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630-575-8585

2015 Spring Road, Oak Brook, IL 60523

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DuPage County spousal maintenance attorney

In some divorce and separation cases, a higher-earning spouse is required to make payments to a lesser-earning spouse. These payments are called spousal maintenance under Illinois law, but they are also commonly referred to as spousal support or alimony. There are a variety of reasons that a spouse may be required to make these types of payments. Spousal maintenance arrangements may be stipulated in the couple’s prenuptial agreement, or a large discrepancy in the spouses’ assets and incomes may necessitate maintenance. Whether you are the payor or the recipient of spousal support, you may be wondering how long maintenance payments will be mandated. Like most family law concerns, the answer will depend on several factors.

Spousal Maintenance Duration

If the spouses have signed a valid prenuptial or postnuptial agreement that specifies the terms of spousal maintenance, the court will typically uphold these terms. If the spouses did not have an agreement dictating spousal maintenance arrangements, the court will consider factors such as the spouses’ income, assets, employability, health, impairment to future earning capacity, and other elements to determine whether maintenance is appropriate. Typically, spousal maintenance is intended to give a lesser-earning spouse time to gain the skills and education needed to become self-supporting, and it can also ensure that a person is able to maintain the standard of living they enjoyed during their marriage.

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Burr Ridge gray divorce attorney

Although the overall divorce rate in the United States has been declining, there is one demographic that is experiencing a major increase with regard to the number of couples getting divorced. Interestingly, the divorce rate for adults over age 50 has doubled in the last few decades. Getting divorced after age 50, referred to as “gray divorce,” can be much more complicated than divorcing at a younger age. If you are considering ending your marriage, and you are nearing retirement age, there are certain considerations you should keep in mind.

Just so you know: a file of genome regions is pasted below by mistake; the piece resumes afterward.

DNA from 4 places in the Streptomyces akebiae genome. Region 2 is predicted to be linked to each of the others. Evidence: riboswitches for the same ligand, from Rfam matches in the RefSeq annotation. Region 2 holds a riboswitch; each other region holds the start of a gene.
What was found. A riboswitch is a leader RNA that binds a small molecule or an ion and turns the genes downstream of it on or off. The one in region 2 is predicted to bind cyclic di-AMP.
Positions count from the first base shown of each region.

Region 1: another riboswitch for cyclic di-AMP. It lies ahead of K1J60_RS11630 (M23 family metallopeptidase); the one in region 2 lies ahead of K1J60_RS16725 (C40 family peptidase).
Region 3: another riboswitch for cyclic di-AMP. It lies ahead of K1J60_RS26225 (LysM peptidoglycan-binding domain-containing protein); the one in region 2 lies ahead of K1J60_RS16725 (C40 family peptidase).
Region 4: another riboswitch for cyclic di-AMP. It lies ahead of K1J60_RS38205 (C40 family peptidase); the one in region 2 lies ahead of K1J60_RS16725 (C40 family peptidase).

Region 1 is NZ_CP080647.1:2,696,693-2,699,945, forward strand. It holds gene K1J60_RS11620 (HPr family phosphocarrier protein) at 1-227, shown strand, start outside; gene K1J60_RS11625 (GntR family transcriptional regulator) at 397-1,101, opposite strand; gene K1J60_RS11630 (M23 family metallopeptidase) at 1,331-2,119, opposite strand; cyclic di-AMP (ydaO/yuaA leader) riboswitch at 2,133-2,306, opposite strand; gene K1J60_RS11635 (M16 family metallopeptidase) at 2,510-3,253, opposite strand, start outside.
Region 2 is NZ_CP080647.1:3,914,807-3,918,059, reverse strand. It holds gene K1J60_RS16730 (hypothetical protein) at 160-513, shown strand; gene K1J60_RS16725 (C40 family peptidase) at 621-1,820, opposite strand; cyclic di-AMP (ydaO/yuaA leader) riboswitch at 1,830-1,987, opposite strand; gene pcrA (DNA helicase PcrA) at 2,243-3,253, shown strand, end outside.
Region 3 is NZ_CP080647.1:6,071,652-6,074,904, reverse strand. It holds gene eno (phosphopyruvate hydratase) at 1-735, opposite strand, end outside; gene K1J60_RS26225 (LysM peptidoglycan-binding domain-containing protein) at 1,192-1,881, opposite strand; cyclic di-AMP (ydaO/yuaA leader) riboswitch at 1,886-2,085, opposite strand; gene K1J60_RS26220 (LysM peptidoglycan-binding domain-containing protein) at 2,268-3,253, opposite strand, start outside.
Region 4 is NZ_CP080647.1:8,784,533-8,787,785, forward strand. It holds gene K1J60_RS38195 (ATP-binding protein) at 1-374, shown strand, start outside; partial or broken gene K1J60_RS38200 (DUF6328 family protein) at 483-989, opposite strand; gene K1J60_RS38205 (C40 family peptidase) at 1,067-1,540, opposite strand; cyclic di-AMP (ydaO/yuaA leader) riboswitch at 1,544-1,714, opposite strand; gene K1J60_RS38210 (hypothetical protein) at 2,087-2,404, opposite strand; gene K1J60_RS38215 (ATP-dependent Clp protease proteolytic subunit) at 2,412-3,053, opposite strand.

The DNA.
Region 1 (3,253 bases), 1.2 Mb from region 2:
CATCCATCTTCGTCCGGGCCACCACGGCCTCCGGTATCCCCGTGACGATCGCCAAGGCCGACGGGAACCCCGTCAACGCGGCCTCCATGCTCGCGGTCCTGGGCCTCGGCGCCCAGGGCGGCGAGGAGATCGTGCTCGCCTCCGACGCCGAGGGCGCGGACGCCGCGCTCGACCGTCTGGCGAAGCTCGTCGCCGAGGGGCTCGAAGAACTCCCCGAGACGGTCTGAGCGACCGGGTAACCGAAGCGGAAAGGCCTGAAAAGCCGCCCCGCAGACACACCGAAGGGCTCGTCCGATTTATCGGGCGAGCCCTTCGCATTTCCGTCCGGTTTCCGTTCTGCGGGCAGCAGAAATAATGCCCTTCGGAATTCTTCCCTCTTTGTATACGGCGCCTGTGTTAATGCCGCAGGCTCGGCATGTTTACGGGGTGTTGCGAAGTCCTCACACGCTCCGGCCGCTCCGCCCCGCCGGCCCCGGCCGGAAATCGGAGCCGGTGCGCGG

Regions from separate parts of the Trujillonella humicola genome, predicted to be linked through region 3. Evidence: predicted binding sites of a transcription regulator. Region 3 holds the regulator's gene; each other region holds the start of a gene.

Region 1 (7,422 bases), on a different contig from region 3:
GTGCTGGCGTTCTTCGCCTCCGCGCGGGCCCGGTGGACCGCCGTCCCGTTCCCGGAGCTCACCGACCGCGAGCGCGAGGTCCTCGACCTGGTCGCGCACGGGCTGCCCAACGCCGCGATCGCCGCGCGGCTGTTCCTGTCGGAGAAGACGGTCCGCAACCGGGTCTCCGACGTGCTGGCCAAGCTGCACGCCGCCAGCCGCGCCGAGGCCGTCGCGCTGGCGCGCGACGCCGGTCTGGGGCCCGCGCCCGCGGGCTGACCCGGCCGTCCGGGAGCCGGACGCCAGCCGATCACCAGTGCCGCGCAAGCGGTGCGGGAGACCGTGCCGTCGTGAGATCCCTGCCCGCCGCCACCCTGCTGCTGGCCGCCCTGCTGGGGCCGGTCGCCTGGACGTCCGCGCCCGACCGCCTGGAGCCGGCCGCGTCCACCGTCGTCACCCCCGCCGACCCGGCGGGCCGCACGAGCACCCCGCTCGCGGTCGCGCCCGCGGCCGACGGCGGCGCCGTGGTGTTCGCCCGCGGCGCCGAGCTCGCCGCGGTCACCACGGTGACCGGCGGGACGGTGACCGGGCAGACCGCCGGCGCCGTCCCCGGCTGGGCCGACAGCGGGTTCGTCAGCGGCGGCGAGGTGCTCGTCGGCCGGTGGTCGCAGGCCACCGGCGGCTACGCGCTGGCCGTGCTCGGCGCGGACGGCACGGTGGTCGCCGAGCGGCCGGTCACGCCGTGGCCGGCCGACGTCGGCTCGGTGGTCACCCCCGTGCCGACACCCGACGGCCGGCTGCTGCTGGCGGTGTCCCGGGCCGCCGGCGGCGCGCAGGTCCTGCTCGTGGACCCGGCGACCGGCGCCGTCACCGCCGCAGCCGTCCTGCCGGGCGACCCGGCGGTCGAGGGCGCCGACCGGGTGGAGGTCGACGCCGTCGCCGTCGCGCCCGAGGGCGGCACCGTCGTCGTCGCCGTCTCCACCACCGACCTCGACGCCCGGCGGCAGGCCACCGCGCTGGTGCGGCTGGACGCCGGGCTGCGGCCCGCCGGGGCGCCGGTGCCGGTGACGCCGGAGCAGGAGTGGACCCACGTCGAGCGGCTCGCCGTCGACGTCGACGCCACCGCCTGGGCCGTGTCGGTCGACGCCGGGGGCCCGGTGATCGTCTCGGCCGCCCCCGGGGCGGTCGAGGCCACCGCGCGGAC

Property Division During a “Gray Divorce” Can Be Complex

Older couples typically own higher-value and more complex assets than younger couples do. Assets like businesses, retirement accounts, life insurance policies, investments, and social security benefits can be difficult to value and divide. Retirement accounts are usually considered a marital asset, which is subject to division under Illinois equitable distribution laws during a divorce. However, funds accumulated in an IRA, 401(k), or pension before a couple got married may be considered non-marital and therefore not subject to division. Depending on the circumstances, you may need to get a court order called a Qualified Domestic Relations Order (QDRO), which dictates how retirement account funds are divided between divorcing spouses.

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Burr Ridge high-asset divorce attorney

The divorce experience is different for everyone. A young couple who does not have children, own a home, or have valuable assets may be able to get a divorce relatively quickly and effortlessly. The more assets you own and the more complex those assets are, the more likely it is that you will have a complicated divorce. If you are planning to end your marriage, and you and your spouse have a high net worth, own complex assets, or have high-value assets, your divorce may involve more negotiations. There is much more at stake in a high asset divorce, so it is crucial for couples in this situation to be informed about the unique issues presented by a high asset or complex asset divorce.

Child Support and Spousal Maintenance Payments Are Usually Much Larger

Illinois child support orders are decided using the “Income Shares” method. This approach involves evaluating each spouse’s income, determining the total amount of support for which the parents are collectively responsible, and then splitting the cost between the spouses in proportion to their incomes. Similar to property division, the spouses’ financial circumstances must be fully understood before a child support order can be entered by the court.

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Botti Marinaccio, LTD.

630-575-8585

2015 Spring Road, Oak Brook, IL 60523

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